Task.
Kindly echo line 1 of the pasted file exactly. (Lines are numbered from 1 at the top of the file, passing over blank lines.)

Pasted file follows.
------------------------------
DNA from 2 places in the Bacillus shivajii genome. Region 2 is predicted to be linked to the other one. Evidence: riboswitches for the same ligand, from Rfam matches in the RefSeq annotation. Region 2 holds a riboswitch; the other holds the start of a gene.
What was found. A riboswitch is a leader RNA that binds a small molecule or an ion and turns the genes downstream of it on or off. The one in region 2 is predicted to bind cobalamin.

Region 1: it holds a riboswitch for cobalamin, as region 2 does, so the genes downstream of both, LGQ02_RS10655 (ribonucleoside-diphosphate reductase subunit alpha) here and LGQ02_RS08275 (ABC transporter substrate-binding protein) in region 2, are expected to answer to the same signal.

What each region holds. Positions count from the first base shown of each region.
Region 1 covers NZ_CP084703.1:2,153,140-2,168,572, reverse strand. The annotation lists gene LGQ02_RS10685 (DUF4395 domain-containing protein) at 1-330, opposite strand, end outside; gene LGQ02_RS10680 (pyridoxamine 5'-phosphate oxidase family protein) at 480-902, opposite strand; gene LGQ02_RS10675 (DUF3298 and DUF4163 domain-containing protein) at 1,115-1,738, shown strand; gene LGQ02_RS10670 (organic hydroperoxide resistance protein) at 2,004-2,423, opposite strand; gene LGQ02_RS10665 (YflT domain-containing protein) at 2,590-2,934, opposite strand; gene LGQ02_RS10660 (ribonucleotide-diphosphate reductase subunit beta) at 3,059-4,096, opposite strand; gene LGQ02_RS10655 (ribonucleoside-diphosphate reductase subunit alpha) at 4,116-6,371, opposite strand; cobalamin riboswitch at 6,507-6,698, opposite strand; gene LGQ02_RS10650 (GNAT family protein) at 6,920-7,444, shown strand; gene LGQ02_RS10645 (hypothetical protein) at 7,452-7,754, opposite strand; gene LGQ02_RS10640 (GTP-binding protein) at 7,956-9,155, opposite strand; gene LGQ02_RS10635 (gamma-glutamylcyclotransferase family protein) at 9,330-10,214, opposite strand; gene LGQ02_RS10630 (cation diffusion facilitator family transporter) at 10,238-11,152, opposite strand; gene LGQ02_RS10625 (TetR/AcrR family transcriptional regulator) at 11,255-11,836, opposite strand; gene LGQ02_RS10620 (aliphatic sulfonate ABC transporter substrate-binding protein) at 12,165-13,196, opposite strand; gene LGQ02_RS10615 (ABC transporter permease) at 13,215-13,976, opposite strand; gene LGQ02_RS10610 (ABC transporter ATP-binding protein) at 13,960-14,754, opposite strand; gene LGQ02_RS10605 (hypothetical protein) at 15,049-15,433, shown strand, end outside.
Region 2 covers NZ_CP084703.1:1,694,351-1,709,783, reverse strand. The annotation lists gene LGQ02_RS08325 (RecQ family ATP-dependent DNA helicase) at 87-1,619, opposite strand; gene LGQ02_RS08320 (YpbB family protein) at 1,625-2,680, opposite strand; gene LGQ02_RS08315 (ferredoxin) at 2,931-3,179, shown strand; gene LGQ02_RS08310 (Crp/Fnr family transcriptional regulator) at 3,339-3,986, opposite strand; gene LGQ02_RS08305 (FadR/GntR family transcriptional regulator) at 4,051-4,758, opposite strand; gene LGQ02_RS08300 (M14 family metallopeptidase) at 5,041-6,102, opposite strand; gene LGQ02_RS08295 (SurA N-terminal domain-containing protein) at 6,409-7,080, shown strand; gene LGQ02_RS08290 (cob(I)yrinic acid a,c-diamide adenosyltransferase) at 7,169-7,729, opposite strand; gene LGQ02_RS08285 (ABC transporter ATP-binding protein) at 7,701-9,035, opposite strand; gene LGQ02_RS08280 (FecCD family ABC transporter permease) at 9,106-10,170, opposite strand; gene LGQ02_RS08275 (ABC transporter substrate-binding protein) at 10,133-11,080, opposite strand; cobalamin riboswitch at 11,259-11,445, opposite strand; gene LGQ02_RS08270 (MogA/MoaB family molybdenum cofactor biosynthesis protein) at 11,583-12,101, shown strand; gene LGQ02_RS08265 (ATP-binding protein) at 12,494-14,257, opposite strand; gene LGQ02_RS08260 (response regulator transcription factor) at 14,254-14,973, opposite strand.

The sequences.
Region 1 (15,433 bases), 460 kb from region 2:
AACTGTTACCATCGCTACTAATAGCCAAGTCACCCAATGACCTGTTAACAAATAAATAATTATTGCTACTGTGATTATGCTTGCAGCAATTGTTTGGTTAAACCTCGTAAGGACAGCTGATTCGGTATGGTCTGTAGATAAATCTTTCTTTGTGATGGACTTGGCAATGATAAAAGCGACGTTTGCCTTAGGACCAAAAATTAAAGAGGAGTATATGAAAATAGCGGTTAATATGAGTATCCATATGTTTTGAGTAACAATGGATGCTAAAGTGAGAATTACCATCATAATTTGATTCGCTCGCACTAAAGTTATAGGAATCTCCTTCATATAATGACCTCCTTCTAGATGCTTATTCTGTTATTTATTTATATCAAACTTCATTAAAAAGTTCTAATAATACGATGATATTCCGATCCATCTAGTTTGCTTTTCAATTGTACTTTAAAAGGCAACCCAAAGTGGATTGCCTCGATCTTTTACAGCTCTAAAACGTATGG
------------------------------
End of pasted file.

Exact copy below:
DNA from 2 places in the Bacillus shivajii genome. Region 2 is predicted to be linked to the other one. Evidence: riboswitches for the same ligand, from Rfam matches in the RefSeq annotation. Region 2 holds a riboswitch; the other holds the start of a gene.